Gaucho Dialogues On Leadership And Management (eBook)
de Alfredo Behrens
Sobre o livro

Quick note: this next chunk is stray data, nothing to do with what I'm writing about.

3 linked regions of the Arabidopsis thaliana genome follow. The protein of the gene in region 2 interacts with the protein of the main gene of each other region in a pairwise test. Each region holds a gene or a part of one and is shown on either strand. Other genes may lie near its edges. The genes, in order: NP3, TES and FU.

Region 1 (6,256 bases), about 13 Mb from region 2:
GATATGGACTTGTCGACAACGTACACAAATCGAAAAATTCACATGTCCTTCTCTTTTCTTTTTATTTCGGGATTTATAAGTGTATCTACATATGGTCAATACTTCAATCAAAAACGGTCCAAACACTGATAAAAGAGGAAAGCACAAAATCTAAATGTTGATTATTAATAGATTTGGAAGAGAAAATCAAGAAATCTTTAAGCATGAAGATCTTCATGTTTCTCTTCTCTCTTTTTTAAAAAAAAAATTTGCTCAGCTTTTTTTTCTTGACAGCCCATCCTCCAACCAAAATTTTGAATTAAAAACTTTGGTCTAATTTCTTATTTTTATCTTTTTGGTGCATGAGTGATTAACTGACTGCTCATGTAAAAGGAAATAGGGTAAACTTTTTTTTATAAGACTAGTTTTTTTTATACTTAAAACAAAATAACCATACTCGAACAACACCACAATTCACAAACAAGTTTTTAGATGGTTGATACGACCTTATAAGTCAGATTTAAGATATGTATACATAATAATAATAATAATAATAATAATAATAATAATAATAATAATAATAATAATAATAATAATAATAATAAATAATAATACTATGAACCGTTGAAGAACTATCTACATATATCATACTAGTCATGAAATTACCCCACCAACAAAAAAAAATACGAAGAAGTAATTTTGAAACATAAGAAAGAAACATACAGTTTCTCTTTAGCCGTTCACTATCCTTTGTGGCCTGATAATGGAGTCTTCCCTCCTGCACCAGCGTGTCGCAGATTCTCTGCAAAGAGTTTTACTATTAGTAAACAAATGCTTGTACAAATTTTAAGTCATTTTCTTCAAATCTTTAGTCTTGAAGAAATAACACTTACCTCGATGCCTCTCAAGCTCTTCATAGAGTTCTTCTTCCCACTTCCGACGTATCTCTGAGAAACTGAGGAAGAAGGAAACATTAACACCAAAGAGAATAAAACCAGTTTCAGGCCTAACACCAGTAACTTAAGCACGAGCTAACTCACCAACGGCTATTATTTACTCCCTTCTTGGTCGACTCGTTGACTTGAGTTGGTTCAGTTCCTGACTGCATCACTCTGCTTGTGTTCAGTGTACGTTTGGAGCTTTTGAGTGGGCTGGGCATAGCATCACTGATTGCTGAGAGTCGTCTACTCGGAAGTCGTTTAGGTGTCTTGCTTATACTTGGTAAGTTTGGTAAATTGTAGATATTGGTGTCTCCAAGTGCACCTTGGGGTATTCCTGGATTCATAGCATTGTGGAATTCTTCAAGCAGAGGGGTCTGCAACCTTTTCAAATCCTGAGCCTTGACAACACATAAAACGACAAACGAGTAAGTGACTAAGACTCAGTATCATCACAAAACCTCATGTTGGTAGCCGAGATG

Saladeros were the 17th-19th-century Pampa beef industry businesses where the beef was sun-dried or "e;jerked."e; Alfredo Behrens suggests that in such lifeless routine work there was little glory to be found, at least as capable of enthusing workers to perform to their highest potential. The trouble, Behrens argues in "e;Gaucho Dialogues on Leadership and Management,"e; is that most subsidiaries in developing countries are managed as modern saladeros. Latin Americans are brought up in the medieval Catholic tradition of detachment from worldly material gain. Profit is disdained, largesse and martyrdom are praised. Behrens illustrates the Latin American organizational how-to through a dialogue attributed to two famed nineteenth-century iconic literary characters, Martn Fierro and Don Segundo Sombra. Fierro is construed to espouse the passionate, nonpragmatic, xenophobic attitude popular among many Latin American leaders of the twentieth century. Sombra, on the other hand, espouses a more nuanced affection toward old ways, suggesting that they may be responsible for some of the economic and technological backwardness of Latin Americans. "e;Gaucho Dialogues on Leadership and Management"e; carries the reader through militia-led insurrections from Argentina and Uruguay through Brazil, Venezuela, Central America, and Mexico. Fierro and Sombra comment on the insurrections and draw lessons about leadership, strategy and people management in Latin America. While the book's argument covers the ethos prevailing in the Americas, both North and South, Behrens believes it may be relevant elsewhere among similar societies where people prefer to act as members of clans than as autonomous individuals. If so, the book's argument may be relevant for the vast majority of humankind at work.